All it takes is a lack of one minor ethical point (thou shalt not mail without express permission), and a very good business practice becomes a very bad business practice.

            My business cards have my URL and phone number on them. If I were annoyed at the number of lists I end up on, I could just take my email address off them and let people use the contact form on my web site.
            True, it may be ignorance instead of desperation, although I think they're desperate to build a list. It could also be blatant disregardism. LOL

            Agreed about the lack of one minor ethical point.

            I would never rely on just a contact form though. People hate them and the slightest internet wind seems to break them. At this point, it's not so overwhelming that I'd need to take that kind of extreme measure. (Thank God!)
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      • Profile picture of the author TracyNeedham
        Originally Posted by Steve Solem View Post

        I couldn't agree with that more!

        I wouldn't mind meeting someone and having them send a personal email that said "nice to meet you - and you might be interested in my free guide and newsletter which you can sign up for at ...." but adding me to a list without my permission would definitely not win you any points in my book.

        I don't know if there's a really good way to head this off at the pass, but I might send them a short email to ask to be removed from the list and let them know you view it as spam.

        I suppose if someone sent some valuable info and not just a regular sales pitch in their newsletter I might go a little easier on them, but if all they're doing is sending you promotional pitches via their "newsletter", that would tick me off.

        Cheers,

        Steve
        I agree, I sometimes send an email, "It was nice meeting you, you may be interested in my 7 Deadly Sins of Web Copy report...yada, yada, yada. If you are, just click the confirmation below"

        That's sent from inside aweber so they only have to click that confirmation link.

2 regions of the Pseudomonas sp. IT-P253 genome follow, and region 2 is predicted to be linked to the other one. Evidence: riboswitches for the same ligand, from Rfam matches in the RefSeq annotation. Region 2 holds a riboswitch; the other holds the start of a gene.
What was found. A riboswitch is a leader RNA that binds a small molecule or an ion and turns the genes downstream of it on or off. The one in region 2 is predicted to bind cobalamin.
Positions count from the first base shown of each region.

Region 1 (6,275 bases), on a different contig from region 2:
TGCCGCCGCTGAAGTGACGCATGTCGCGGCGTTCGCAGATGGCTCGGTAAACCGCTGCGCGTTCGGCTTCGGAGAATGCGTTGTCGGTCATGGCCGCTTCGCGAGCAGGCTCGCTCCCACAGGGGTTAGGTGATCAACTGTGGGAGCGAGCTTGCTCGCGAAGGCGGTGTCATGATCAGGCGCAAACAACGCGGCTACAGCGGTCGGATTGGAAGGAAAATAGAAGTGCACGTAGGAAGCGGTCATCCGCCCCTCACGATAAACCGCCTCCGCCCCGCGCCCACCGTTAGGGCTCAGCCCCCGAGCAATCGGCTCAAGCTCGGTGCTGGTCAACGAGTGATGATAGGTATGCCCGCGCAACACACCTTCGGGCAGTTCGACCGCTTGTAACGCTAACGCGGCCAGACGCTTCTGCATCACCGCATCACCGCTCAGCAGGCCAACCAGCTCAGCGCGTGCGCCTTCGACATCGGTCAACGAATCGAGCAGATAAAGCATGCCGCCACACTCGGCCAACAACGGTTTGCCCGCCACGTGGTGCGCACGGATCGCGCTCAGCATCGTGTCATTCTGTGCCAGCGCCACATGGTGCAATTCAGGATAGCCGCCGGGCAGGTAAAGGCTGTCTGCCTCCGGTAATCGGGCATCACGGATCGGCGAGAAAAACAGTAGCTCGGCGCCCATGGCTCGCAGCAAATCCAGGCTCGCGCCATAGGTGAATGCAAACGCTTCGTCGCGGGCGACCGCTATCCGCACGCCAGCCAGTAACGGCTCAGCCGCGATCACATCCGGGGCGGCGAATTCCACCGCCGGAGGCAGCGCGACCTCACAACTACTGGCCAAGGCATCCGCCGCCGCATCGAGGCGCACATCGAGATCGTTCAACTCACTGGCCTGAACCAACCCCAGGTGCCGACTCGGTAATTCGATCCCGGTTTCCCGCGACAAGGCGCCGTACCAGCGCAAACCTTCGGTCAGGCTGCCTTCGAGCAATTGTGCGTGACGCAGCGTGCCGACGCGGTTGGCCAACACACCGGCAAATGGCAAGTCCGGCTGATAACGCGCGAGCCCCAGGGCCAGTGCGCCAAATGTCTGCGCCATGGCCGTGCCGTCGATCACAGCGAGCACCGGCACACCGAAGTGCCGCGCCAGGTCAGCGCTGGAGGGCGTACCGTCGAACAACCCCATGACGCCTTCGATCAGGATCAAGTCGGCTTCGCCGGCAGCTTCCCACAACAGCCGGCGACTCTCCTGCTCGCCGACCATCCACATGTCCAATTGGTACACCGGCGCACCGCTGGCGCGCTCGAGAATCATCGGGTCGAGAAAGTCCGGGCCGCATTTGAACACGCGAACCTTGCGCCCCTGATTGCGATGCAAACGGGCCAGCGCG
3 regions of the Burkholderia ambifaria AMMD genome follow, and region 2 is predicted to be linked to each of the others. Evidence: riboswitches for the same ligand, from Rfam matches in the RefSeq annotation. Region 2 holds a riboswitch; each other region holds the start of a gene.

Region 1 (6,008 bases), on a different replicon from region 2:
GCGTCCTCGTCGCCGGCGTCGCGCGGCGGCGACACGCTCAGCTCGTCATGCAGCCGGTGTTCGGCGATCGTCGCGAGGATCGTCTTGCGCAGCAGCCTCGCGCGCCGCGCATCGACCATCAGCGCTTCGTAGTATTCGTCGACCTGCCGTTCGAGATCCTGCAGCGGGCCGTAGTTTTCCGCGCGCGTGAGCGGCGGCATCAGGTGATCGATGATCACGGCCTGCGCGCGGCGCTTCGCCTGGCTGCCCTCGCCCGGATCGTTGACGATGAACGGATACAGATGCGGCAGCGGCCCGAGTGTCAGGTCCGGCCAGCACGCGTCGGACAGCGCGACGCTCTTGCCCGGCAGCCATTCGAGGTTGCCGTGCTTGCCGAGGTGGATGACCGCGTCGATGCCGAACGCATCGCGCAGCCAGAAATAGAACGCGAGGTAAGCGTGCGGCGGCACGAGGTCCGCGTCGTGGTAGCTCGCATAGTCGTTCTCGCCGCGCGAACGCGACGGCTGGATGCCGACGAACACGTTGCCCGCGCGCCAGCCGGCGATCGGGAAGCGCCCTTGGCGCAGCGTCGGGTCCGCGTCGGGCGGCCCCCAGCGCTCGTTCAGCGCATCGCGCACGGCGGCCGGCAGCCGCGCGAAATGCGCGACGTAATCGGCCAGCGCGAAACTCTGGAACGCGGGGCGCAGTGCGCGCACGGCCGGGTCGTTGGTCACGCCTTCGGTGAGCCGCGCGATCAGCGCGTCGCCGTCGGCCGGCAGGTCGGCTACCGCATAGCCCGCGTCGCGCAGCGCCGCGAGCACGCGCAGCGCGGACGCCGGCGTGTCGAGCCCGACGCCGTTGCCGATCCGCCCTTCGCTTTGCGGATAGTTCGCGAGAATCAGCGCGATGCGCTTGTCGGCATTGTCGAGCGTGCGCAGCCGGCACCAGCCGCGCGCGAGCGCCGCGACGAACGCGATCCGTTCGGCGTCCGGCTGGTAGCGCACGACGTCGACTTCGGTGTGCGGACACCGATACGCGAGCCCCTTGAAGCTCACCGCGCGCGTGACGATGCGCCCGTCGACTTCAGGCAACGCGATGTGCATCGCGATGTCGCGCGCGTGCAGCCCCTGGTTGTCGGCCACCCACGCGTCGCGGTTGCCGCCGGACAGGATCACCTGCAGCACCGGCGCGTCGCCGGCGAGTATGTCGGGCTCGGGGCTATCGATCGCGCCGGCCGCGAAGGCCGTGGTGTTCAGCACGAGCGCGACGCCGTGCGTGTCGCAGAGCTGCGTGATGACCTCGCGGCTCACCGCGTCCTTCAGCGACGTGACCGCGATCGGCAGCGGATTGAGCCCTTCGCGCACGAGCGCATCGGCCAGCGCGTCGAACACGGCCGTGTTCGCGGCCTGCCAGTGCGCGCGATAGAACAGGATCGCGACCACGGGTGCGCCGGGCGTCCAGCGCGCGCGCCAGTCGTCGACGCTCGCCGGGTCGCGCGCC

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  • Profile picture of the author URbanWorld
    I don't know if it is ok or even right, but it certainly has become an acceptable practice for many.
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    • Profile picture of the author myob
      I do attend a lot of networking events, trade shows, etc. It seems this is quite common and even to be expected. I really don't have a problem with someone adding me to their list. That means I can add them to mine, LOL!

      But there should at least be a minimum amount of verbal exchange during these events; "accosting everyone for their business card" is flagrantly unprofessional and tacky.
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  • Profile picture of the author quintonboyer
    I think it is completely unacceptable to add someone to a list without permission. That is not right at all.
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  • Profile picture of the author sdentrepreneur
    I am big into Chamber and Business mixers. If I get a business card of someone I want to contact. I will verbally tell them I can going to send them an e-mail. They pretty much agree to accept it every time. I got my biggest client, $120,000 per year Offline Marketing from a business mixer. It was a local Franchise, handle their Social Media, Google Adwords/Places.
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    • Profile picture of the author TracyNeedham
      Originally Posted by sdentrepreneur View Post

      I am big into Chamber and Business mixers. If I get a business card of someone I want to contact. I will verbally tell them I can going to send them an e-mail. They pretty much agree to accept it every time. I got my biggest client, $120,000 per year Offline Marketing from a business mixer. It was a local Franchise, handle their Social Media, Google Adwords/Places.